Pretzel Barrels and Beer Gardens: Salzburg, Austria

The visit started off on the drearier side with dark clouds and spitting rain. Our Airbnb was located about 2.5 miles outside the city. This meant a typical choice we are faced with: to figure out the public transport system or just walk. On this occasion, we actually did decide to take the bus, thankfully. As the bus wound its way through the city, it remained parallel to the Salzach River. Eventually, it dropped us off in the suburbs. Thankfully, the rest of the evening allowed the sun to make an appearance.

View from the trail near our Airbnb
The start of the trail beside the Airbnb

I initially thought each day would be inconvenient due to the distance we were staying from the city center, but I was glad of it for one reason. The view was incredible. Our home for that 4 days was surrounded by beautiful gray and blue white-capped mountains. A trail from our place took us to green fields with the same views, and eventually to wooded trails that went for miles. We walked for a while, watching paragliders sashay in deep cuts across the sky before gently landing in the grassy field 50 yards from us. It was mesmerizing.

The next day we undertook the long walk to town, with a goal in mind. Hannah visited Salzburg when she was a little girl with her family. She had a distinct memory of barrels with a selection of different flavored pretzels. She was determined to find it again. To her satisfaction, and mine, they were easy to locate near the center of the city. The charismatic man working the small tent told us he has been selling pretzels there since the 1970s. He showed us on the left were savory pretzels assorting from cheese, olive, salt, red peppers, and black pepper. On the right, he pointed out the sweet, ranging from chocolate donut-like cakes to chocolate covered pretzels, apple glaze, and cherry strudel (all in pretzel form). Hannah and I had our pretzel fix and went on our way.

On our final day, we went to St. Peter’s Cemetery and Monastery. The sound of rushing water provided the background music to the rotating mill. Inside the adjacent building, the monastery bakery cranks out dark rye bread loaves for a fee. With the smell of warm fresh bread filling out heads, we walked into the cemetery. The cemetery was the inspiration for the cemetery scene in the Sound of Music. The grave markers were adorned by detailed metal crosses and winding vines. It was a very packed and historic graveyard, but it bore dates as recent as 2017. Hannah and I felt compelled to do further research on this. In this cemetery, you rent the graves for 10 years at a time. Your relatives keep up the plot, and if the lease is not renewed at the end of the contract, they dispose of your remains and rent out the space to a new “resident”. However odd this was, there were even older traditions within the monastery.

Along the steep cliff walls, an irregularity stood out. Part of the cliff was displaced by organized stone carving, with a small black window. Hannah and I agreed that it was quite high and wondered how we could get there. Further along in the cemetery, we found our answer. A small alcove held a staircase hewn from the rock of the hill. The staircase ran steeply up to a small cave-like landing. Inside, lay a small chapel dating back to the 800’s AD. Faded paint from centuries past could be seen on the soot covered walls. Outside the small chapel stood an aged wooden bell tower. Another staircase climbed further up into a final similar chapel. Descending the narrow, sheer stairs, I wondered if monks from 1200 years past tasted the same dampness emanating from the cramped quarters.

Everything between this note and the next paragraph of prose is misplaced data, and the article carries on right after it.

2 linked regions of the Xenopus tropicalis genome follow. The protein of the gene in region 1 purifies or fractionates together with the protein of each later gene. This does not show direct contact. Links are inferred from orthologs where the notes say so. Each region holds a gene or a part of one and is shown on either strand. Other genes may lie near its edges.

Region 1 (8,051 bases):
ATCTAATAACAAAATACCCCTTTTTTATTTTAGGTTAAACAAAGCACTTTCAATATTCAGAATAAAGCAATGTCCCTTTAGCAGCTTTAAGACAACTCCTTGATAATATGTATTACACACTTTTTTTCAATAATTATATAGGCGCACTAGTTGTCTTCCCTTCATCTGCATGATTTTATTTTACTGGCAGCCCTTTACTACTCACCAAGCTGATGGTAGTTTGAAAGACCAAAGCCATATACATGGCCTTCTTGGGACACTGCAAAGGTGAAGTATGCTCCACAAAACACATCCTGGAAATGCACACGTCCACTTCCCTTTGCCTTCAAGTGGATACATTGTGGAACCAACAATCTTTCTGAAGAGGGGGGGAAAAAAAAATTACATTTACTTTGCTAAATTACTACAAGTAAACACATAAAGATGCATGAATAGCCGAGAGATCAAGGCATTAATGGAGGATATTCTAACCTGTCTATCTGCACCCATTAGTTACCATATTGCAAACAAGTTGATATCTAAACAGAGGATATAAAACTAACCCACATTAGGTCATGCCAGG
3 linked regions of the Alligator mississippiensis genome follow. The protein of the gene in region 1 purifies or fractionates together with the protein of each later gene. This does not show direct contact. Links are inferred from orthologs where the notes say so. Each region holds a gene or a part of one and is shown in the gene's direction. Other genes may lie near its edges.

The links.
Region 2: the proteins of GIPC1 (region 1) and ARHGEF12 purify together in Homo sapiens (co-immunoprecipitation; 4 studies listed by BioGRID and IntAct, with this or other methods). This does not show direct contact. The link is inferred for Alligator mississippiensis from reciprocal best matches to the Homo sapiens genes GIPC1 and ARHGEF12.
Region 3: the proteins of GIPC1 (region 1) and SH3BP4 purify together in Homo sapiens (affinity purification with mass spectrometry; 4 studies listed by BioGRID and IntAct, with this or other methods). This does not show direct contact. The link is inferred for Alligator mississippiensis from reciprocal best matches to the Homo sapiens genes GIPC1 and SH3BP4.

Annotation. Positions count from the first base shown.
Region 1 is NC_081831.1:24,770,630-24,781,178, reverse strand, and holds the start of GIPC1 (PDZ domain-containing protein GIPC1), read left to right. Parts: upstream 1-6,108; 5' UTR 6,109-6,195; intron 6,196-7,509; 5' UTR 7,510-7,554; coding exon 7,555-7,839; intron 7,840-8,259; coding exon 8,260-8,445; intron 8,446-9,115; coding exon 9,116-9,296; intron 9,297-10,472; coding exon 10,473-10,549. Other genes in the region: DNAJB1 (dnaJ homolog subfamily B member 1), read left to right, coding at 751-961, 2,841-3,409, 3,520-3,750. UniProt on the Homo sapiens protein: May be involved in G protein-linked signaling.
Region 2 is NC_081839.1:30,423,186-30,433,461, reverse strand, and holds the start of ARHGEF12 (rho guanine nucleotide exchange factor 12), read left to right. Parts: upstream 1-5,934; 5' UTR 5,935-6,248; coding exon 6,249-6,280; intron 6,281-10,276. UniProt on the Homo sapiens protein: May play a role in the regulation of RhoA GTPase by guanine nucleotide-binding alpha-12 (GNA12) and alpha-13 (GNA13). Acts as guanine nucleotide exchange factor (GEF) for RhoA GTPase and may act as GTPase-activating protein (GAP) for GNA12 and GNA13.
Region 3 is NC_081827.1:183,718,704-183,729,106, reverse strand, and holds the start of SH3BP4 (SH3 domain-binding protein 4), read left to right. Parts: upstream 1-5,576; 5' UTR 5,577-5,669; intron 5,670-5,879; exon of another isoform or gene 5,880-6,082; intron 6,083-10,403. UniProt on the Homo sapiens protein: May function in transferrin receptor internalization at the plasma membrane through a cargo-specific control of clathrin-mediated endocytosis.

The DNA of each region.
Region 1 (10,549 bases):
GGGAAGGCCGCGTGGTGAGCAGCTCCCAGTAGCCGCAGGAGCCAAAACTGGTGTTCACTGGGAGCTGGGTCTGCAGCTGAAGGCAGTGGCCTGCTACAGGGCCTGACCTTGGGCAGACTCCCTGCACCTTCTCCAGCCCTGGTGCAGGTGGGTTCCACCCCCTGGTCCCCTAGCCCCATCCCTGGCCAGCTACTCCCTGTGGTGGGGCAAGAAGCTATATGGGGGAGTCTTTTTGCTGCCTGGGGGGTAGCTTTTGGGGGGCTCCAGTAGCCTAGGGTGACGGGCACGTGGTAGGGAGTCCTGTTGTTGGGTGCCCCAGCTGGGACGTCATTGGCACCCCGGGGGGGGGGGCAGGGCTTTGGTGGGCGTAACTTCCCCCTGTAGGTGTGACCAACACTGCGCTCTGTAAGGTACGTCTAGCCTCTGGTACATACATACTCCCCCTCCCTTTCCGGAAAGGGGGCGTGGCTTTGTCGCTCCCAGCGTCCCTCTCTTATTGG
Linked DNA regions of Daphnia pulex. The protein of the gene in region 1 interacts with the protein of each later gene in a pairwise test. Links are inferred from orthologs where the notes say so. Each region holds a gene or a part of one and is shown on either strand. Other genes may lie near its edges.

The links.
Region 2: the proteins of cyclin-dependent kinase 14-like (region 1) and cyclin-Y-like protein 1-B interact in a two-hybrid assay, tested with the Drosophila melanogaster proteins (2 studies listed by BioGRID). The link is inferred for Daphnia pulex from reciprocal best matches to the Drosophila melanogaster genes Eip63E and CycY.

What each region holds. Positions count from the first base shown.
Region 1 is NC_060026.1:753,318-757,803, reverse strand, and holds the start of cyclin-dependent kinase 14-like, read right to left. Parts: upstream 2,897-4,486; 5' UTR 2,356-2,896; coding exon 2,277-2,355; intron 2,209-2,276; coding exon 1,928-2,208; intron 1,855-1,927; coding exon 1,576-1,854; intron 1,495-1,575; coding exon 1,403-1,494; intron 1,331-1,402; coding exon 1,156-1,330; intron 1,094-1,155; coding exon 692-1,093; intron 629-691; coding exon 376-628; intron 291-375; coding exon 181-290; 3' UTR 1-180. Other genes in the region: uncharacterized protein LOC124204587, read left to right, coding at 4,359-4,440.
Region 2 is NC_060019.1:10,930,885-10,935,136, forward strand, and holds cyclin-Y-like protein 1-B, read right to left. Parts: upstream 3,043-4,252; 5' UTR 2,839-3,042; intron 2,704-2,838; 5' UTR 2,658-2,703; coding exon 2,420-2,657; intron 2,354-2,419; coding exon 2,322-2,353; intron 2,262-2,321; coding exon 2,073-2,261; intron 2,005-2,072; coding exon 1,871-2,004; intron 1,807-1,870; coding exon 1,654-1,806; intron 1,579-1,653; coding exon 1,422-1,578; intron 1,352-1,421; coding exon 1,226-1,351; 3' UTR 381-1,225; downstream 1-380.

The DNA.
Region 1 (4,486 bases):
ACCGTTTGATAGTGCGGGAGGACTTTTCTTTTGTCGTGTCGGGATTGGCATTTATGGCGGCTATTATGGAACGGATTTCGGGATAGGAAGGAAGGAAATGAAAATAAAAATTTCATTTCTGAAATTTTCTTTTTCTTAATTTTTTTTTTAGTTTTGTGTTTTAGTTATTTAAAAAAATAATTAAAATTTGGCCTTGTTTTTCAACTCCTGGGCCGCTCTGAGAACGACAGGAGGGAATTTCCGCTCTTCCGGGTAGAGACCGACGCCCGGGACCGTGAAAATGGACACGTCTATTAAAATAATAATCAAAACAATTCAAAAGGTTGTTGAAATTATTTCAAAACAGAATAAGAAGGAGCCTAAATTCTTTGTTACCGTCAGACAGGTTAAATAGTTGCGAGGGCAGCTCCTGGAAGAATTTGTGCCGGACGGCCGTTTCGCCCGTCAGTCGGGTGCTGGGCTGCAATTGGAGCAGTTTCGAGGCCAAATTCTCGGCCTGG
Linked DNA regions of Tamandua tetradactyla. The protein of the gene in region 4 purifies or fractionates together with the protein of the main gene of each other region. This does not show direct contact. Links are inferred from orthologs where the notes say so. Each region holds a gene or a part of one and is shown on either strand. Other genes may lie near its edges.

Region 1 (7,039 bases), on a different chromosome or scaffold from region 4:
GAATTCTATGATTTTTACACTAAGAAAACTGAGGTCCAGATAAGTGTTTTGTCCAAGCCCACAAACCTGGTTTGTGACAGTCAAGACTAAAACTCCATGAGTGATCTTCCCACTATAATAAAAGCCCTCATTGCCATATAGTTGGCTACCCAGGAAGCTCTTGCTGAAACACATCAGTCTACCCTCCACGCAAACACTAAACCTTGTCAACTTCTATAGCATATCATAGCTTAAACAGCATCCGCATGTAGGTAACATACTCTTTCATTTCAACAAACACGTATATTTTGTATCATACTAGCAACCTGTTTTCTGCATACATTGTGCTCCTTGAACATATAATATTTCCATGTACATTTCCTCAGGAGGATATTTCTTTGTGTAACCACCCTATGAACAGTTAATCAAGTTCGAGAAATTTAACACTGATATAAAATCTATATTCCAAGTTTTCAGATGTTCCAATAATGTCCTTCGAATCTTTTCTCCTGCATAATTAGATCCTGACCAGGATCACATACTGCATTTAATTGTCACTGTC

At the bottom, we heard a couple speaking English with another couple. I asked them where they were from and started a conversation. They were three couples traveling from Vancouver, Canada for about 6 weeks. Some split off from the group at various points to side journeys, but they had plans to reconvene. The couples were Jehovah’s Witnesses and were headed to a 60,000 person conference in Berlin, Germany. During the conversation, we shared some travel tips on where to eat in Berlin and Munich as well as questions about our journey so far. They were incredibly friendly and even invited us to stop in the conference if we happened back upon Berlin in that time. The way they invited was offhand, very friendly, and not typical of the usual depictions made of Jehovah’s Witnesses. Hannah and I both agreed that they were 6 people we would be happy to share a beer with if our paths crossed again.

We moved on to our final stop: AugustinerBrau. Simply put, it is a beer garden. It is also filled with Augustiner beer, which is a local beer in Germany that cannot be purchased elsewhere. We both loved it and this was actually our second trip back to the biergarten in four days. While each sipping on a liter of beer, Hannah finally beat me in chess. We play often when we travel. I taught her how to play roughly 3 years ago and she had not beaten me a single time, but not for lack of effort. (There was one particular match on our honeymoon that she came close. Dazed by the glowing Mexican sun and endless alcoholic drinks, I was able to pull off a stalemate rather than a loss.) With a big smile, she giggled and prodded the entire 3 mile walk home to our Airbnb. It was a great visit, for both of us.


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